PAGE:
from Wiktionary, Creative Commons Attribution/Share-Alike License

  • n. A scarf.

from the GNU version of the Collaborative International Dictionary of English

  • n. A slight covering; a scarf. See simar.

from The Century Dictionary and Cyclopedia

  • n. See simar.


from Wiktionary, Creative Commons Attribution/Share-Alike License

See simar.


  • To make matters still worse, she had chosen a vest or cymar of a pale green silk, which gave her, on the whole, a ghastly and even spectral appearance.

    Quentin Durward

  • A sea-green cymar with short sleeves, displayed her exquisitely moulded arms to perfection, and was fastened by a girdle of emeralds over a yellow satin frock.

    Novels by Eminent Hands

  • He found her in a white cymar of silk lined with furs, her little feet unstockinged and hastily thrust into slippers; her unbraided hair escaping from under her midnight coif, with little array but her own loveliness, rather augmented than diminished by the grief which she felt at the approaching moment of separation.


  • Nobody had ever heard of it. 612 At Carthage he recalled that rosy morning when Dido in “flowered cymar with golden fringe” rode out with Aeneas to the hung, read Salammbo, and explored the ruins; but Lady Burton had no eyes for anything but convents, monks and nuns, though she certainly once took Lisa to a harem, where they learnt how to make Tunisian dishes.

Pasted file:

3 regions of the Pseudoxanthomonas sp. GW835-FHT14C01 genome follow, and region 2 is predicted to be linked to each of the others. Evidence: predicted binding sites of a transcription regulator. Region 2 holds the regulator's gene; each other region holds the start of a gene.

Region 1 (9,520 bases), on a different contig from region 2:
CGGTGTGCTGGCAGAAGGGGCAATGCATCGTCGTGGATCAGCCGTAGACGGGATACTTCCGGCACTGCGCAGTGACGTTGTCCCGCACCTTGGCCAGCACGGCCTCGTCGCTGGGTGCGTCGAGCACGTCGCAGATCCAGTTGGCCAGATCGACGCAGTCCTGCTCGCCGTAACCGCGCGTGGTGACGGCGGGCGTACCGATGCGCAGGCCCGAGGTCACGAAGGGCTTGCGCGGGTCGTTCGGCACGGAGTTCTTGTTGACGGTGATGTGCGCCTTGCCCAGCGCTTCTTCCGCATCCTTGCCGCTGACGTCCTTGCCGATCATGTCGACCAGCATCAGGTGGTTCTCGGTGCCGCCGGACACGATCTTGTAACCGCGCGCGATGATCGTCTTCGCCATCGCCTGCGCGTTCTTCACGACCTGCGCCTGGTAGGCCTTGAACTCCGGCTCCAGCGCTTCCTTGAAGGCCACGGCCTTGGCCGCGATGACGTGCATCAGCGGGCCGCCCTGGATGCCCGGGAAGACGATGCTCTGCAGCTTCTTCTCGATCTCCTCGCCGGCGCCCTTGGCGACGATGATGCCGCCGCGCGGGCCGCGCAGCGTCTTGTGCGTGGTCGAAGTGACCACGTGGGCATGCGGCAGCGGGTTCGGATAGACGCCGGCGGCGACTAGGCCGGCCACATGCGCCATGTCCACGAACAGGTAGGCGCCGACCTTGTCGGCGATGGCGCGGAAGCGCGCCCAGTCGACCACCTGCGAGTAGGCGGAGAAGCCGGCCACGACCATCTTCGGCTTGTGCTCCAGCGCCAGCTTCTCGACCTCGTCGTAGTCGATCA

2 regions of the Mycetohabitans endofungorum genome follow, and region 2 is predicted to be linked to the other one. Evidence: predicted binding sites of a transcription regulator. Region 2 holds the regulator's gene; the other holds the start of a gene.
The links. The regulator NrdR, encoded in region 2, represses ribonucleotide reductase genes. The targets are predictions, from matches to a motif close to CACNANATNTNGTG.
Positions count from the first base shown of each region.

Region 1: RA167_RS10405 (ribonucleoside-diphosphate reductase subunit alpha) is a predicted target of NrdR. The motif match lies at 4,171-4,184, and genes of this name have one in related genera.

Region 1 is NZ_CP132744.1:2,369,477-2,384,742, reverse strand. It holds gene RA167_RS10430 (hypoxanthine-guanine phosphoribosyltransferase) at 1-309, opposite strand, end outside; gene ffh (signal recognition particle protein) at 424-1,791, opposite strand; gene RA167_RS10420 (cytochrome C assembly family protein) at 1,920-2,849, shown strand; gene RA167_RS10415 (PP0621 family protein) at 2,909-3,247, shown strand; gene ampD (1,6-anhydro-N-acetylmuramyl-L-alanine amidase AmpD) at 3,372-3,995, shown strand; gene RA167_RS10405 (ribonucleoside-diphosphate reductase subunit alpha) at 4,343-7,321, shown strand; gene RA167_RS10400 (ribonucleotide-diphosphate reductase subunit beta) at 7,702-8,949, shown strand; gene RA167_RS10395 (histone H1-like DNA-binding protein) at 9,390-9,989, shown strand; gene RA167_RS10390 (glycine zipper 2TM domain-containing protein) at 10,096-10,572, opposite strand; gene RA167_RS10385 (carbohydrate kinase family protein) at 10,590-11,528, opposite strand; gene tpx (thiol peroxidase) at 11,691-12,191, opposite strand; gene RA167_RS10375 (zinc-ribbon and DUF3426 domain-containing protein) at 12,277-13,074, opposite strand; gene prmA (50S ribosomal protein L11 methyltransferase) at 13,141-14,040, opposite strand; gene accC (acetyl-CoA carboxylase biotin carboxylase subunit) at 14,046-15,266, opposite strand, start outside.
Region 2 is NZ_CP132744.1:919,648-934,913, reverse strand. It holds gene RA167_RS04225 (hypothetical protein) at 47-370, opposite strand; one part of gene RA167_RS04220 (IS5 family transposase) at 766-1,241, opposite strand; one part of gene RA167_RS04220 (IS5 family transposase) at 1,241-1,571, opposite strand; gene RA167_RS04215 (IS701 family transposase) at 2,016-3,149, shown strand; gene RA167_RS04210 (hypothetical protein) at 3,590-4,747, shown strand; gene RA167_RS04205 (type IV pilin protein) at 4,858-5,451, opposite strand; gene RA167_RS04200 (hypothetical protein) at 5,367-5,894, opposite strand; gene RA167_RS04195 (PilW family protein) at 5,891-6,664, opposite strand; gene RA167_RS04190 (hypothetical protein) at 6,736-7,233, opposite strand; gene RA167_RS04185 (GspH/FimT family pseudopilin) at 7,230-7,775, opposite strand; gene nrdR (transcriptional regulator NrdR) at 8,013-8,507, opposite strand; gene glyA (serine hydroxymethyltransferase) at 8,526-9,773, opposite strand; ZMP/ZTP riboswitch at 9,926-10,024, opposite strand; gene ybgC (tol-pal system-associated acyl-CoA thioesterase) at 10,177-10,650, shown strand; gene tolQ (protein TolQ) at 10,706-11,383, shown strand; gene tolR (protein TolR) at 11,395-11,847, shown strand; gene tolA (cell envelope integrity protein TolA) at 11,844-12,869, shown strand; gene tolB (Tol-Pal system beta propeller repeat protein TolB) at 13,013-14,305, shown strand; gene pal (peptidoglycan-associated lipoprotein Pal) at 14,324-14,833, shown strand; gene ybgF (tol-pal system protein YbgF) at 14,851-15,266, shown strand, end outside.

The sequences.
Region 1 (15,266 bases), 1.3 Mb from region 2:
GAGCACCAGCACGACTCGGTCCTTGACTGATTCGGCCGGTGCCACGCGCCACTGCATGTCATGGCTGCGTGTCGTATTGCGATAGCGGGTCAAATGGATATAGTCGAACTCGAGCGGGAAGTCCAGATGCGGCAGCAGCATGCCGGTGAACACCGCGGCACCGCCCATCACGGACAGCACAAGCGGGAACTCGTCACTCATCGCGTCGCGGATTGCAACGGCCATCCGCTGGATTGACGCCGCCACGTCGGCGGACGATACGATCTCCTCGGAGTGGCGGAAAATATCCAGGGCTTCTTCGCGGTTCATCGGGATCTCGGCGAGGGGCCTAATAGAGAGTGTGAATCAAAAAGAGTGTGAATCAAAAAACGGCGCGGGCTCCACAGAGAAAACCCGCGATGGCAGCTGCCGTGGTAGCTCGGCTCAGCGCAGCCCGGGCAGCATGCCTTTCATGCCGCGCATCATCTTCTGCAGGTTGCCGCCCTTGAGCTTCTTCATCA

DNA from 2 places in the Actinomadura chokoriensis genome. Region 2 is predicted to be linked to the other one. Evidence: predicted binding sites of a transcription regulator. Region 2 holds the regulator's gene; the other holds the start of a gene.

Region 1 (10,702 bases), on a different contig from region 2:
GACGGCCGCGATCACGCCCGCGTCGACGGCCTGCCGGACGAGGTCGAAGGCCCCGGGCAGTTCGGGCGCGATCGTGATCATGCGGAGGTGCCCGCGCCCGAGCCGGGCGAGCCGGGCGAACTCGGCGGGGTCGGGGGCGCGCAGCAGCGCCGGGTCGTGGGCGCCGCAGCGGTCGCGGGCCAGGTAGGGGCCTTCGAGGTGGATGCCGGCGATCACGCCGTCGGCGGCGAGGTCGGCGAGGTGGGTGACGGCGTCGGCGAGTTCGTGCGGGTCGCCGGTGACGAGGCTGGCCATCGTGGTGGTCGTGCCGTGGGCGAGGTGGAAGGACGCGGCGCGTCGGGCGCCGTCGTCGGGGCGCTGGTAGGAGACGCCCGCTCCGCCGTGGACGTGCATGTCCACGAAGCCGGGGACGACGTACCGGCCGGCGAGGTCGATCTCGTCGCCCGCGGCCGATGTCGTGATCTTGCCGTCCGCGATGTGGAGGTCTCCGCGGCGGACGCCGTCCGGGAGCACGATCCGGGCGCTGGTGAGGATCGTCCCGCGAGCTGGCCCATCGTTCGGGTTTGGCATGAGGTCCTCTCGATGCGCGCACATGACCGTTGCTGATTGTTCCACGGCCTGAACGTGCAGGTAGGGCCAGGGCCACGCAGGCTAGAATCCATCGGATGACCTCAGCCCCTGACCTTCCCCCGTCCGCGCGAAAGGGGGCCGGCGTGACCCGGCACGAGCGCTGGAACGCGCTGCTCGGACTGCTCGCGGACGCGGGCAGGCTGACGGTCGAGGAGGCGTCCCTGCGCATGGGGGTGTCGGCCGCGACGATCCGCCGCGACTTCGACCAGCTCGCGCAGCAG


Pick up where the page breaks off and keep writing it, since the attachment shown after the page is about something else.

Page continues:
The Life of Sir Richard Burton

  • She was not attired in her white cymar; nor was her head wreathed with monumental amaranths; -- health was on her cheek, fond smiles on her pouting lip, and tender love swimming in her melting glance.

    A Love Story

  • The worthy Clerk stated aghast at the vision; the purple robe, the cymar, the coronet, -- above all, the smile; no, there was no mistaking her; it was the blessed St. Bridget herself!

    Half-Hours with Great Story-Tellers

  • So lovely were these seven sisters when they stood in the darksome vault, disrobed of all clothing saving a cymar of white silk, that their charms moved the hearts of those who were not mortal.

    The Talisman

  • Creusa (c̵rēū́sȧ). cuirass (kwē räs '). cymar (sī mär'). doelen (d [= oo] 'lĕn).

    Rembrandt A Collection Of Fifteen Pictures and a Portrait of the Painter with Introduction and Interpretation

  • His embroidered cymar, or robe, falls about him in rich folds as he clasps his arms about the tiny swaddled figure.

    Rembrandt A Collection Of Fifteen Pictures and a Portrait of the Painter with Introduction and Interpretation

  • “It is Helen of Greece, by her cymar with a battle worked on it, and her silver sandals that seem of a piece with her silver feet!” answered Antony.



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  • 'Isadora* wore a scarf like a cloak

    That floated toward the spinning spoke.

    The bright scarlet cymar

    Streamed out behind her

    Until the Amilcar engaged its choke.

    *On September 14, 1927, dancer Isadora Duncan is strangled in Nice, France, when the enormous silk scarf she is wearing gets tangled in the rear hubcaps of her open car. (“Affectations,” said Gertrude Stein when she heard the news of Duncan’s death, “can be dangerous.”)

    July 26, 2015